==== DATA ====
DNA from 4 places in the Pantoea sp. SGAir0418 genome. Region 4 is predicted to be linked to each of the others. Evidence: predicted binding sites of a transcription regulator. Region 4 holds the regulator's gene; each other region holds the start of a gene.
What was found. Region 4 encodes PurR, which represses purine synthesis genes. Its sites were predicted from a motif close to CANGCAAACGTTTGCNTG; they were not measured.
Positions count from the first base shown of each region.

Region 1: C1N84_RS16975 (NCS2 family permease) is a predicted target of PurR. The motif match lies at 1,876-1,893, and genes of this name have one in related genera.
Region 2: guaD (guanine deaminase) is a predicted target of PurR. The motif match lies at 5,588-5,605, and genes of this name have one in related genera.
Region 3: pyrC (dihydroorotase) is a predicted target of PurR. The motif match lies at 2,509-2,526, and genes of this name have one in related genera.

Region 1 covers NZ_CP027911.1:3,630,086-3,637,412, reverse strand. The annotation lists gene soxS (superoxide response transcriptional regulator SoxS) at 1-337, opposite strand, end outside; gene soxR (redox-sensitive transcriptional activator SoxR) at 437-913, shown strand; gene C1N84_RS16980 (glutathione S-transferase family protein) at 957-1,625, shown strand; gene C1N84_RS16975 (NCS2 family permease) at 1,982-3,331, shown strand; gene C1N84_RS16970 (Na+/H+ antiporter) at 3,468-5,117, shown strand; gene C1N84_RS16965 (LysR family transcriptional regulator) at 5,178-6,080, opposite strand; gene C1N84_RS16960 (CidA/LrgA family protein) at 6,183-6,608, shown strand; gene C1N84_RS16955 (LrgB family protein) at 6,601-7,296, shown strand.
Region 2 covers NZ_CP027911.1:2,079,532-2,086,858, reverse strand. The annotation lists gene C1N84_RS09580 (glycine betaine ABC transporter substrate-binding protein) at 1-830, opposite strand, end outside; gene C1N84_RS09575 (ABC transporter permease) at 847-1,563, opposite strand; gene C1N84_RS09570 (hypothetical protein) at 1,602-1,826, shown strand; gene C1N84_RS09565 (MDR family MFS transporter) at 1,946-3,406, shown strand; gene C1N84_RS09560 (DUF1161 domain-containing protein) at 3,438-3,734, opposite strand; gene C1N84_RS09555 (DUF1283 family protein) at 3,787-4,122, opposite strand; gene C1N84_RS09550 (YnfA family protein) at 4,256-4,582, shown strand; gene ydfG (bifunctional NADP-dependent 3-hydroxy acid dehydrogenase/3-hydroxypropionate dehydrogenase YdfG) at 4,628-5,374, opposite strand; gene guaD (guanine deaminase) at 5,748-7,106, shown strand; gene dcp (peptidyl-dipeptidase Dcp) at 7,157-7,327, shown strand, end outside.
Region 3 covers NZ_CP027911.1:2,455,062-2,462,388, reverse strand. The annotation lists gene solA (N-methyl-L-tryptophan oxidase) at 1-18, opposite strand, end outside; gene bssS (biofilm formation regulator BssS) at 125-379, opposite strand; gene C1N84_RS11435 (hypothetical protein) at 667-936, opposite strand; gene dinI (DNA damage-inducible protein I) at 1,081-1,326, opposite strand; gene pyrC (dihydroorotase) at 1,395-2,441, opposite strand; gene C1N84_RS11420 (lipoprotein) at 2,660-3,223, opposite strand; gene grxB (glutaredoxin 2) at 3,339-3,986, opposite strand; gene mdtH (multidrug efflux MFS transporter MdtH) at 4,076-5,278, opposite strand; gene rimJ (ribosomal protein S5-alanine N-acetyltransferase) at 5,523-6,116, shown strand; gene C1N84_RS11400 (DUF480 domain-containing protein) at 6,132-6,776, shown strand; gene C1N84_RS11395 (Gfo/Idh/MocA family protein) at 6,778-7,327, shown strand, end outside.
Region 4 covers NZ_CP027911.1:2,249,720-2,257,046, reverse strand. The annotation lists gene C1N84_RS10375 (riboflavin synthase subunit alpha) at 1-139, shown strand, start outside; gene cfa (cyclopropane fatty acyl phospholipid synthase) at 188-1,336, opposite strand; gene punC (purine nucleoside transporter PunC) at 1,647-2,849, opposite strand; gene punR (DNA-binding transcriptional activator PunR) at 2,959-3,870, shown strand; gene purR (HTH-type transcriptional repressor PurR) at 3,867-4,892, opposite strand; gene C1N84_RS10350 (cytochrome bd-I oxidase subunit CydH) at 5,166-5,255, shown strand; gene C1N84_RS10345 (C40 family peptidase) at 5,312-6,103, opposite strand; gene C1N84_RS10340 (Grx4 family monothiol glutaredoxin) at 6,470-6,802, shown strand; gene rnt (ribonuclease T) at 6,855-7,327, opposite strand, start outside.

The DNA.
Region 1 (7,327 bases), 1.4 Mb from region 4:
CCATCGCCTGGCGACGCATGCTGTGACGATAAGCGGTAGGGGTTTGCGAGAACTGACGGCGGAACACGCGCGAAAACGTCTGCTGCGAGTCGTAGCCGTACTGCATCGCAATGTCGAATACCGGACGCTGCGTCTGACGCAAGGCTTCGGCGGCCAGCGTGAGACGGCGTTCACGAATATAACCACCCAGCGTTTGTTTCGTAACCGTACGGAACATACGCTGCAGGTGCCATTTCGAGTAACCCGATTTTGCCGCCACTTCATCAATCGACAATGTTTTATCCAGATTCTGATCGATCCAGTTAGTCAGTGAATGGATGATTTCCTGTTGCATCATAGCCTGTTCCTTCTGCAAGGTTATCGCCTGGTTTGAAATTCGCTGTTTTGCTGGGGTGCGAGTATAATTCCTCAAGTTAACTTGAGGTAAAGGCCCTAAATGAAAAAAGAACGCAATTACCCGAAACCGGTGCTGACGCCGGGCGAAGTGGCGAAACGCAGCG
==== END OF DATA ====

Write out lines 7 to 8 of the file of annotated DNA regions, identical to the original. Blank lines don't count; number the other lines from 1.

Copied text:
Region 1 covers NZ_CP027911.1:3,630,086-3,637,412, reverse strand. The annotation lists gene soxS (superoxide response transcriptional regulator SoxS) at 1-337, opposite strand, end outside; gene soxR (redox-sensitive transcriptional activator SoxR) at 437-913, shown strand; gene C1N84_RS16980 (glutathione S-transferase family protein) at 957-1,625, shown strand; gene C1N84_RS16975 (NCS2 family permease) at 1,982-3,331, shown strand; gene C1N84_RS16970 (Na+/H+ antiporter) at 3,468-5,117, shown strand; gene C1N84_RS16965 (LysR family transcriptional regulator) at 5,178-6,080, opposite strand; gene C1N84_RS16960 (CidA/LrgA family protein) at 6,183-6,608, shown strand; gene C1N84_RS16955 (LrgB family protein) at 6,601-7,296, shown strand.
Region 2 covers NZ_CP027911.1:2,079,532-2,086,858, reverse strand. The annotation lists gene C1N84_RS09580 (glycine betaine ABC transporter substrate-binding protein) at 1-830, opposite strand, end outside; gene C1N84_RS09575 (ABC transporter permease) at 847-1,563, opposite strand; gene C1N84_RS09570 (hypothetical protein) at 1,602-1,826, shown strand; gene C1N84_RS09565 (MDR family MFS transporter) at 1,946-3,406, shown strand; gene C1N84_RS09560 (DUF1161 domain-containing protein) at 3,438-3,734, opposite strand; gene C1N84_RS09555 (DUF1283 family protein) at 3,787-4,122, opposite strand; gene C1N84_RS09550 (YnfA family protein) at 4,256-4,582, shown strand; gene ydfG (bifunctional NADP-dependent 3-hydroxy acid dehydrogenase/3-hydroxypropionate dehydrogenase YdfG) at 4,628-5,374, opposite strand; gene guaD (guanine deaminase) at 5,748-7,106, shown strand; gene dcp (peptidyl-dipeptidase Dcp) at 7,157-7,327, shown strand, end outside.